Melanie (Glynnis O’Connor) is a loving momma from the Arkansas backwoods whose husband, upon returning from the army, steals away with their six-year-old child to California. When she discovers the walk-out note, the illiterate Melanie doesn’t know what it means. A neighbor, a good black woman left over from some late-’40s movie, kindly reads it, and Melanie takes off to California to find the child. She tracks down an old friend (Trudy Young) living with a burnt-out, rude, coke-snorting, brandyswigging songwriter (Burton Cummings in his movie debut). With the help of his lawyer, played by the everreliable and long-suffering Paul Sorvino, she learns readin’ ’n writin’, puts the songwriter back on the straight and narrow and gets the kid, too. Amazing woman, this Melanie.
Under more commodious circumstances Glynnis O’Connor might have given a touching performance; however, when the script calls for an actress to be a combination of Norma Rae, Wonder Woman and Saint Agnes, it’s not so easy. Amazingly, Melanie avoids the desperation that must be part of being an illiterate in the 20th century: imagine being unable to read directions on a can of kitchen cleanser. The movie also avoids humor, leaving Melanie’s transformation from Simple Soul in a Sundress to Candidate for Vassar a little hard to swallow.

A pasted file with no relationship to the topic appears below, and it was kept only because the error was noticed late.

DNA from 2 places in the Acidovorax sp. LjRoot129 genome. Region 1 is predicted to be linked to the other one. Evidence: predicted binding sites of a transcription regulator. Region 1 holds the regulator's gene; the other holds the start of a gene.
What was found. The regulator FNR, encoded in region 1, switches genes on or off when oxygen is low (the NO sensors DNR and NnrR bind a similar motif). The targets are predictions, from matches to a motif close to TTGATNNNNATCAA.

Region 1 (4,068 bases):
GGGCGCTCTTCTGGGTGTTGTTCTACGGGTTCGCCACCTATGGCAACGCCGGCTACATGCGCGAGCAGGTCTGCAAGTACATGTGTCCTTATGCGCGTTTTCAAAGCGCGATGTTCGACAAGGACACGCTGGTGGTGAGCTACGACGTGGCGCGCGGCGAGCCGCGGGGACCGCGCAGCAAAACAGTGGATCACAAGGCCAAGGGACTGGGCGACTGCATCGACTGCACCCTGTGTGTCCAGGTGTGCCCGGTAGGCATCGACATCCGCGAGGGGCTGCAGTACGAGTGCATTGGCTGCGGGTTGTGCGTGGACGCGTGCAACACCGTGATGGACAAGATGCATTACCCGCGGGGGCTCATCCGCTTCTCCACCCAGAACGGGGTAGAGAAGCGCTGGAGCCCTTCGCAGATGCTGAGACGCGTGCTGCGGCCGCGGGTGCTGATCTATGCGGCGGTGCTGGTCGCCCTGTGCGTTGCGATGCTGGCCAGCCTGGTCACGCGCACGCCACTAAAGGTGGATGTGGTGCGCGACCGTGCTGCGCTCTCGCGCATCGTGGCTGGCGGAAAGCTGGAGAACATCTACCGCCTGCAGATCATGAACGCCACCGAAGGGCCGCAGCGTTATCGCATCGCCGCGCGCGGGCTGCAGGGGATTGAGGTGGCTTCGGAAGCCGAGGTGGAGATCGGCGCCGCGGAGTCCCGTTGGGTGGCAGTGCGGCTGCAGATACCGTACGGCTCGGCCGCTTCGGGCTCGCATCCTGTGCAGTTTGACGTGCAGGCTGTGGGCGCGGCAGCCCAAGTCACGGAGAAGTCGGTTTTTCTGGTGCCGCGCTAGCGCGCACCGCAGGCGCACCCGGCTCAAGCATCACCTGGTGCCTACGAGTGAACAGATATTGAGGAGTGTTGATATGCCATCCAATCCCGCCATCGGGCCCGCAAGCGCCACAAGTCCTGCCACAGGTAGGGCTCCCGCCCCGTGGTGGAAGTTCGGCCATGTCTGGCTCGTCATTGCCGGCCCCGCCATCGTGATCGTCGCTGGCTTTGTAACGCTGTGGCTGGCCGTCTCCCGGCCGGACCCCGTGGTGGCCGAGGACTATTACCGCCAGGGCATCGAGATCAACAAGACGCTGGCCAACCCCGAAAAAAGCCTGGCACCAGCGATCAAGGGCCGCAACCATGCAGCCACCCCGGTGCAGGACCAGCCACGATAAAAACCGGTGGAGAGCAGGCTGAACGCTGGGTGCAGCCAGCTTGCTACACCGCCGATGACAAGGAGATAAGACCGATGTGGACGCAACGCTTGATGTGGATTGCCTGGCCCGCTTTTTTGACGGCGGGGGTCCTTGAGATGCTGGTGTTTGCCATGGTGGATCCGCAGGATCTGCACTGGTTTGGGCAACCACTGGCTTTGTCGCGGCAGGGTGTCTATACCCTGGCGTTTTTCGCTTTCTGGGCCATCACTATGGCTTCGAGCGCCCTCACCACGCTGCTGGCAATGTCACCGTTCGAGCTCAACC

The performers, including O’Connor, manage to rise above this sentimental slush, especially Don Johnson as Melanie’s pugnacious, beer-drinking husband and Trudy Young as her catty, spacey pal. Burton Cummings is fine when he’s frenzied and mean, but limp and shallow after Norma-Wonder-Agnes straightens him out; kindness and concern sit on his face like too much shaving cream. But the biggest joke in Melanie comes from placing an illiterate in Los Angeles and expecting conflict: there may never be a better definition of redundancy. —L. O’T.
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